Justification of Red List Category
This species has been recently rediscovered in both Venezuela and Colombia, following 40 years without any records. Its range and population are poorly known, but presumed to be very small (Collar et al. 1992). Habitat loss is continuing throughout its range, and has been rapid over the last five years in an area that was probably a stronghold. Consequently its range and population are likely to be declining. The species is therefore classified as Endangered.
Based on the small number of birds recorded at the two known locations, e.g. with 6-7 pairs heard along a 2 km stretch of road at Ocaña (O. Laverde in litt. 2006), the total is probably best placed precautionarily in the band 250-999 individuals. This equates to 167-666 mature individuals, rounded here to 150-700 mature individuals. Further surveys may show that the population is larger than this though.
A slow and ongoing population decline is suspected, owing to habitat loss, although if the species is proven to favour secondary growth, suitable habitat may actually be increasing in areas such as the Sierra de Perijá (C. J. Sharpe in litt. 2011).
Clytoctantes alixii is known only from extreme north-west Venezuela and north Colombia. Known historical localities are the Sierra de Perijá, Zulia, Venezuela, and in Colombia, the foothills of the Magdalena valley: in Santander and Cesar (north-east); the Serranía de San Lucas, Bolívar (north-west); Caldas (south-west); and four foothill sites north of the Andes in Antioquia and Córdoba. It was known from specimens taken between the 19th century and the 1950s, but following sightings in 1965 in the Serranía de Abibe there were no further reports until its rediscovery in Venezuela in 2004 (Sharpe and Lentino 2015). The security risk posed by paramilitary groups and narcotics traffickers, together with the species's inconspicuousness and the lack of knowledge of its voice hindered rediscovery of a species which, judging by the large series of museum specimens and the scatter of reports from a fairly wide area, was once fairly common. It was finally refound in April 2004 in the Sierra de Perijá, Venezuela (C. J. Sharpe in litt. 2006). Shortly afterwards, in 2005 it was rediscovered in Colombia, at Ocaña, Norte de Santander (O. Laverde in litt. 2006). Here it appeared to be fairly common (6-7 pairs heard along a 2-km stretch of road) between 1,600 m and 1,750 m, much higher than previous records (O. Laverde in litt. 2006). In 2007 it was found above San Vicente de Chucuri in the Serranía de los Yariguíes, Santander (D. Willis in litt. 2007) and in Antiquoia (R. Clay in litt. 2007, Colorado 2008); in 2010 it was refound in the Serranía de San Lucas (Donegan 2012). It may well turn out to be more common and widespread than previously thought, especially as it appears to favour areas of secondary growth (C. J. Sharpe in litt. 2011).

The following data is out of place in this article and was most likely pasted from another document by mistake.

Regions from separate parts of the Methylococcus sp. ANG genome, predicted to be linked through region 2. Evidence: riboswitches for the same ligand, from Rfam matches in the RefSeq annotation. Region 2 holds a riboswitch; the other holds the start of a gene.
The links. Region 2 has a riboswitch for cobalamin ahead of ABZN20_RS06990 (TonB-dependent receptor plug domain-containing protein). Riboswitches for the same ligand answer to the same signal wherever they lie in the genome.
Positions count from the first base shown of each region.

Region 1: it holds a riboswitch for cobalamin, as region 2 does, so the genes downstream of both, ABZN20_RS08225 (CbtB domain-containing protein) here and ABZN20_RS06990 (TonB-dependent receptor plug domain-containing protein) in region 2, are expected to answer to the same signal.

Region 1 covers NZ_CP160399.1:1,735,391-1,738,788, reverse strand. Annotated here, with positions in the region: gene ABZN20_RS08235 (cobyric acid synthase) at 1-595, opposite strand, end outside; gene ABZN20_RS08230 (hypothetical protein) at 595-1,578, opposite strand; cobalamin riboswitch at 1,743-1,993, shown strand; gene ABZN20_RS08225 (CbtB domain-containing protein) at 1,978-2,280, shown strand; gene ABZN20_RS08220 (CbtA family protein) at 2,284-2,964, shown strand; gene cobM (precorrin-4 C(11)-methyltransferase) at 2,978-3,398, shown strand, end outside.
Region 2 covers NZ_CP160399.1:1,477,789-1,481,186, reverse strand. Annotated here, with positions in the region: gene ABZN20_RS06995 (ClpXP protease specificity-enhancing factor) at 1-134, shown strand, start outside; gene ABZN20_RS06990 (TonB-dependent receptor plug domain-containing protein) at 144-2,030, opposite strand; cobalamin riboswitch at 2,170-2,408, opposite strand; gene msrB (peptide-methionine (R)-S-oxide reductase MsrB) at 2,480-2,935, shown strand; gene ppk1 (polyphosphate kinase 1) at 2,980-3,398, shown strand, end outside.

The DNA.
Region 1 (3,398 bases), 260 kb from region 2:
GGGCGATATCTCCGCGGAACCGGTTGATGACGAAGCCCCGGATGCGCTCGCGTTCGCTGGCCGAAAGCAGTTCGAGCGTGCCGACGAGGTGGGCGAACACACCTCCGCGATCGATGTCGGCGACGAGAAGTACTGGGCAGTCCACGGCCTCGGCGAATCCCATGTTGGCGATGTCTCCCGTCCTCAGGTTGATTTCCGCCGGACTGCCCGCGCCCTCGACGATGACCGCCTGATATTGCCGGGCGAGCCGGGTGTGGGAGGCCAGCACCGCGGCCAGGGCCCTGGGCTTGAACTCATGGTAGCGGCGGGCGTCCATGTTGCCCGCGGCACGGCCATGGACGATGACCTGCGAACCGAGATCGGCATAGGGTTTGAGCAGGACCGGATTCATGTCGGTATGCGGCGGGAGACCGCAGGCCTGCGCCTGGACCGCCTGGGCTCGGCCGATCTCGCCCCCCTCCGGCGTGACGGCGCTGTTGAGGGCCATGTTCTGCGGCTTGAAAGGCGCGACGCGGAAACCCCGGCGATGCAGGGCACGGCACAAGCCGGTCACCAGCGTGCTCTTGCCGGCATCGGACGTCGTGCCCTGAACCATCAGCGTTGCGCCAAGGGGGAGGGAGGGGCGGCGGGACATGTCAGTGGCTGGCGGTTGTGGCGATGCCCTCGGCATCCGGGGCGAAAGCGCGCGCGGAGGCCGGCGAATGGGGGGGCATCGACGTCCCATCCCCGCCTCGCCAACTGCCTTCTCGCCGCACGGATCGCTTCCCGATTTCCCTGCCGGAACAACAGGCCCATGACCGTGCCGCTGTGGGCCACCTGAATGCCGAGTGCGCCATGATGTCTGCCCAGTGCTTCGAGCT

It inhabits lowland and foothill forests (185-1,750 m), favouring dense undergrowth, thickets, forest borders and young secondary growth. In Venezuela it has been found in the dense understorey of secondary habitats such as old swidden plots (C. J. Sharpe in litt. 2007) and seems to favour steep slopes with high water runoff in decaying secondary woodland (D. Ascanio in litt. 2007). The observations at Ocaña were in mature secondary growth with a strong bamboo component between 1,600 m and 1,750 m (O. Laverde in litt. 2006), but in the Serranía de los Yariguíes it was observed in an overgrown boulder-strewn gulley with no bamboo (D. Willis in litt. 2007). In Antioquia, it has been found at 300-800m in second growth with a dense understorey (Colorado 2008). In the west, breeding occurs during April-May. It feeds on insects obtained by pecking open hollow stems and branches (C. J. Sharpe in litt. 2006, D. Ascanio in litt. 2007).